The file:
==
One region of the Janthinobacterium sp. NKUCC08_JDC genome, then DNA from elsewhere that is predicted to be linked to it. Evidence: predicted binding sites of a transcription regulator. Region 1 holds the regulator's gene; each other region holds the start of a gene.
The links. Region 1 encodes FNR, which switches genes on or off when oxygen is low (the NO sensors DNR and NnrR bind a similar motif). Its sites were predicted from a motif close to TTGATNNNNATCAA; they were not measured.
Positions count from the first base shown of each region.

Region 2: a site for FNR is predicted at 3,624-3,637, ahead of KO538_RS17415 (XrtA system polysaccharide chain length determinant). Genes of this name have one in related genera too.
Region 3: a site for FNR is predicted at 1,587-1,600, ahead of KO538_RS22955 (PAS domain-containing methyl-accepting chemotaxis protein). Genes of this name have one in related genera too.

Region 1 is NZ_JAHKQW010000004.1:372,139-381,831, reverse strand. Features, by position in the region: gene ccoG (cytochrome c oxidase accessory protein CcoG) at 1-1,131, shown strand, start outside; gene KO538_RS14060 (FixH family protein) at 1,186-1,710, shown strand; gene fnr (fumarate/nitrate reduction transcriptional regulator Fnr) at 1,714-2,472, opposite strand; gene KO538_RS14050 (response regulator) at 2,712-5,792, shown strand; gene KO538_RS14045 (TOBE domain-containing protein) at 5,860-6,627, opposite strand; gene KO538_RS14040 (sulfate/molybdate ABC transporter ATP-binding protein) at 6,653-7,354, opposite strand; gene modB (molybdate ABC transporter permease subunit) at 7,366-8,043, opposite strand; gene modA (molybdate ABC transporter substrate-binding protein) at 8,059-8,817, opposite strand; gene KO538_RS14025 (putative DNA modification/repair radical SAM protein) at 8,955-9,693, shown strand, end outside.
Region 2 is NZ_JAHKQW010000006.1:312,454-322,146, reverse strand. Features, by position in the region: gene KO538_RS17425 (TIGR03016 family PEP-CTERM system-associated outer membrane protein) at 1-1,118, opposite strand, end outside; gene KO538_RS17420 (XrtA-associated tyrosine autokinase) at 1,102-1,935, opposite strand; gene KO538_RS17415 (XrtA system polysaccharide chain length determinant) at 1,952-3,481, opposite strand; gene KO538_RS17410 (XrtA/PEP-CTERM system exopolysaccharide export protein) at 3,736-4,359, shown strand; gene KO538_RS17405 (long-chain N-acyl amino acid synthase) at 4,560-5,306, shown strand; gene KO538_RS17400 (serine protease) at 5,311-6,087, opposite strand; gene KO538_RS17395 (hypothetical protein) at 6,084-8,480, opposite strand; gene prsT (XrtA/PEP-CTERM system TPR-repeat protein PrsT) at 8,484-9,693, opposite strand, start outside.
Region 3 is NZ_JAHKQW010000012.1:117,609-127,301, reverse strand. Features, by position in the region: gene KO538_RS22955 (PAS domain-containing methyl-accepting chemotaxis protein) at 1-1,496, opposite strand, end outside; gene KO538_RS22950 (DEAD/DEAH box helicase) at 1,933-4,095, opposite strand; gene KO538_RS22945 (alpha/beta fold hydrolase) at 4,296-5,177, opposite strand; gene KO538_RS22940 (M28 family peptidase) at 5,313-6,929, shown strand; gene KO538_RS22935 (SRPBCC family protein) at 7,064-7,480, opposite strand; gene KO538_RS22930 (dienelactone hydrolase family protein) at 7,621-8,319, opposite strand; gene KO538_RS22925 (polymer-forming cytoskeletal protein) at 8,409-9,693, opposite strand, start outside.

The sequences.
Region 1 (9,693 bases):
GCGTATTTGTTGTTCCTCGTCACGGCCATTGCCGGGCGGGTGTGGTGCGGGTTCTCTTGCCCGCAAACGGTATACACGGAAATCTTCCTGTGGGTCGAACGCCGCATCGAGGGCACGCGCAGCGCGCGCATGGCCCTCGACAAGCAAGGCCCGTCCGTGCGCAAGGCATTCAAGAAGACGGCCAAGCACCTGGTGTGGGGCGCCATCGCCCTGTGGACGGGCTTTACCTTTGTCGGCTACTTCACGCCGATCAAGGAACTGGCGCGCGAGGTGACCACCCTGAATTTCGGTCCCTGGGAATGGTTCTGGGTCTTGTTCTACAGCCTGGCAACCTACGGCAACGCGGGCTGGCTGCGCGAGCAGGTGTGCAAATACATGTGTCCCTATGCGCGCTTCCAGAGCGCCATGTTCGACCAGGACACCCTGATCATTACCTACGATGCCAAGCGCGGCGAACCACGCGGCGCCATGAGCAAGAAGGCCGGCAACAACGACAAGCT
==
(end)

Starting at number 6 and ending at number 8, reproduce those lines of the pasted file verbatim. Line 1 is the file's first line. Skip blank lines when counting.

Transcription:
Region 1 is NZ_JAHKQW010000004.1:372,139-381,831, reverse strand. Features, by position in the region: gene ccoG (cytochrome c oxidase accessory protein CcoG) at 1-1,131, shown strand, start outside; gene KO538_RS14060 (FixH family protein) at 1,186-1,710, shown strand; gene fnr (fumarate/nitrate reduction transcriptional regulator Fnr) at 1,714-2,472, opposite strand; gene KO538_RS14050 (response regulator) at 2,712-5,792, shown strand; gene KO538_RS14045 (TOBE domain-containing protein) at 5,860-6,627, opposite strand; gene KO538_RS14040 (sulfate/molybdate ABC transporter ATP-binding protein) at 6,653-7,354, opposite strand; gene modB (molybdate ABC transporter permease subunit) at 7,366-8,043, opposite strand; gene modA (molybdate ABC transporter substrate-binding protein) at 8,059-8,817, opposite strand; gene KO538_RS14025 (putative DNA modification/repair radical SAM protein) at 8,955-9,693, shown strand, end outside.
Region 2 is NZ_JAHKQW010000006.1:312,454-322,146, reverse strand. Features, by position in the region: gene KO538_RS17425 (TIGR03016 family PEP-CTERM system-associated outer membrane protein) at 1-1,118, opposite strand, end outside; gene KO538_RS17420 (XrtA-associated tyrosine autokinase) at 1,102-1,935, opposite strand; gene KO538_RS17415 (XrtA system polysaccharide chain length determinant) at 1,952-3,481, opposite strand; gene KO538_RS17410 (XrtA/PEP-CTERM system exopolysaccharide export protein) at 3,736-4,359, shown strand; gene KO538_RS17405 (long-chain N-acyl amino acid synthase) at 4,560-5,306, shown strand; gene KO538_RS17400 (serine protease) at 5,311-6,087, opposite strand; gene KO538_RS17395 (hypothetical protein) at 6,084-8,480, opposite strand; gene prsT (XrtA/PEP-CTERM system TPR-repeat protein PrsT) at 8,484-9,693, opposite strand, start outside.
Region 3 is NZ_JAHKQW010000012.1:117,609-127,301, reverse strand. Features, by position in the region: gene KO538_RS22955 (PAS domain-containing methyl-accepting chemotaxis protein) at 1-1,496, opposite strand, end outside; gene KO538_RS22950 (DEAD/DEAH box helicase) at 1,933-4,095, opposite strand; gene KO538_RS22945 (alpha/beta fold hydrolase) at 4,296-5,177, opposite strand; gene KO538_RS22940 (M28 family peptidase) at 5,313-6,929, shown strand; gene KO538_RS22935 (SRPBCC family protein) at 7,064-7,480, opposite strand; gene KO538_RS22930 (dienelactone hydrolase family protein) at 7,621-8,319, opposite strand; gene KO538_RS22925 (polymer-forming cytoskeletal protein) at 8,409-9,693, opposite strand, start outside.